Are you looking for a few fun ideas that will help increase your students writing, speaking, listening and reading vocabulary? Well here are 6 motivational activities to help expand their vocabulary.
Fun With Literature
When students hear the name Junie B. Jones or Ameila Bedelia (the main characters that are in popular book series) you will probably hear a roar of cheers from your students. Junie B and Ameila are well known for the hilarious antics and situations that they get themselves into. These series books are wonderful to use for prediction and to help enrich students' vocabulary. You can have students predict what they think the main character will get into next. Another great collection that is filled with endless language opportunities is the books by Ruth Heller. This author offers a collection of rhythmic books about adjective, verbs, and nouns that are great for young students.
A fun and impressive way to increase and build students' vocabulary is to create a "Breakthrough Box." Tell students that each day they are going to discover or "breakthrough" a new word and learn its meaning. Each week for homework students must cut out a word from a magazine, newspaper, cereal box, ect. and paste it to an index card. Then at school, they put it into the "Breakthrough Box." At the start of each day, the teacher randomly calls upon one student to pull out a card from the box and the students' task is to discover its meaning. Each day a new word and its meaning is discovered. Once students learn the meaning of the word, they can write it down in their vocabulary book.
This creative vocabulary activity is perfect for morning seat work. Each morning write one sentence on the board and underline one word that students may not know the meaning of. For example "The old man was wearing a gray fedora." The students would have to figure out that "fedora" meant hat. Challenge the students to read the sentence and try to figure out the meaning of the underlined word. Their task is to write the meaning and draw a correlating picture.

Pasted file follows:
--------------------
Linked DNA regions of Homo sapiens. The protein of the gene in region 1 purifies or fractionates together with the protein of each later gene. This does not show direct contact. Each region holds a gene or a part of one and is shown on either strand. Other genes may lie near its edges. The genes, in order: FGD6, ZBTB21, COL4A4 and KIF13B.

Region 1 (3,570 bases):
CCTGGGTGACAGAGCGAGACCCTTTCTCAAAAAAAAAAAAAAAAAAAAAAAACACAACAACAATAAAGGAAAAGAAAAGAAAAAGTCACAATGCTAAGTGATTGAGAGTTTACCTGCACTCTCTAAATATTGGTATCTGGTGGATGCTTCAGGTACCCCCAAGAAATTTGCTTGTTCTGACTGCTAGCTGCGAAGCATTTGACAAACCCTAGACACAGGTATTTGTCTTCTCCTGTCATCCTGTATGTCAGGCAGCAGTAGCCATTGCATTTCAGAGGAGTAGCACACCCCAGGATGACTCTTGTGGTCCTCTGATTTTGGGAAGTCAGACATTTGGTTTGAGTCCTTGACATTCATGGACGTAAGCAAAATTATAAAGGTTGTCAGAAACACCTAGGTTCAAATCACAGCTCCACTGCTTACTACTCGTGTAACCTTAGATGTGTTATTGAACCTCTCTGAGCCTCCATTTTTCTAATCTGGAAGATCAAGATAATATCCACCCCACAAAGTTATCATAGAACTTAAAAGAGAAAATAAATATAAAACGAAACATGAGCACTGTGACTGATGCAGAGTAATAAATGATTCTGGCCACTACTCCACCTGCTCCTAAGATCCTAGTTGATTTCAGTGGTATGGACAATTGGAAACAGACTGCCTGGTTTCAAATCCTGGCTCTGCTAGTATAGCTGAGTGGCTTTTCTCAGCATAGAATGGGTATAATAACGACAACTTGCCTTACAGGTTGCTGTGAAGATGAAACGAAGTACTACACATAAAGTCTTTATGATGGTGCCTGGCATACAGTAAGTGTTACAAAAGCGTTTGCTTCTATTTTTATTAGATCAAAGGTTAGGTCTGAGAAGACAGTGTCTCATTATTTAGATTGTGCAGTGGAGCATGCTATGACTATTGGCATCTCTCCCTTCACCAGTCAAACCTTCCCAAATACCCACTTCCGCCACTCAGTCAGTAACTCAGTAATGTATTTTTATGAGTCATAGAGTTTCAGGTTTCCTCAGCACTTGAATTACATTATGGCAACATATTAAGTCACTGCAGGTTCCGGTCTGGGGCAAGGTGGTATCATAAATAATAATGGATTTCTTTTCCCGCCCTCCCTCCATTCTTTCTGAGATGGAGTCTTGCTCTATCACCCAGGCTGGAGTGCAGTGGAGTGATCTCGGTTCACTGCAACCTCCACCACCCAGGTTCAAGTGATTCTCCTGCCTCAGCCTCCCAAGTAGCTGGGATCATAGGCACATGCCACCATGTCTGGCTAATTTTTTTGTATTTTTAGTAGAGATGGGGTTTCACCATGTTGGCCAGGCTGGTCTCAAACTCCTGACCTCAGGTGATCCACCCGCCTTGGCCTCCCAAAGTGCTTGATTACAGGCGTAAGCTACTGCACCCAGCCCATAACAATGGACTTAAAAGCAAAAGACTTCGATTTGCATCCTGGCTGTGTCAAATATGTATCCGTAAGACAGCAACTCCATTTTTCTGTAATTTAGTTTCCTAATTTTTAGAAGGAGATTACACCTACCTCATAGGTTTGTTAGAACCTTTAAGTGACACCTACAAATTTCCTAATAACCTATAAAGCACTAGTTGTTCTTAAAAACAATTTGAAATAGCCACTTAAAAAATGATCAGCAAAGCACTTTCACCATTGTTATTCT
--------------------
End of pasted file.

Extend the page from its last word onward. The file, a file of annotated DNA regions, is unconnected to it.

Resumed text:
To help increase your students' descriptive vocabulary have each student create a character traits T chart for the current book they are reading. One the left side of the T chart students would list the main character's actions that are described in the story. Then on the right side, the students would list other words that describe that same action. This can be done as a class with your current read-aloud book, or independently with the student's current book that they are reading.
Picture of the Day
Each day as part of your morning routine tape a picture of anything you want to the front board. The students' task is to look at the picture on the front board and come up with 3-5 words that describe that picture. For example, place a picture of a gray furry kitten on the front board, and students would use descriptive words such as gray, furry, etc. to describe it. Once they get the hang of it, make the picture and words harder. You can even encourage students to bring in pictures or objects to hang or clip to the front board.
Word of the Day
Challenge students (with help from their parents) to choose one word and learn its meaning. Their task is to teach the rest of the class the word and meaning. Send a not home encouraging students to memorize and really learn their word and meaning so it will be easy for them to teach it to their classmates.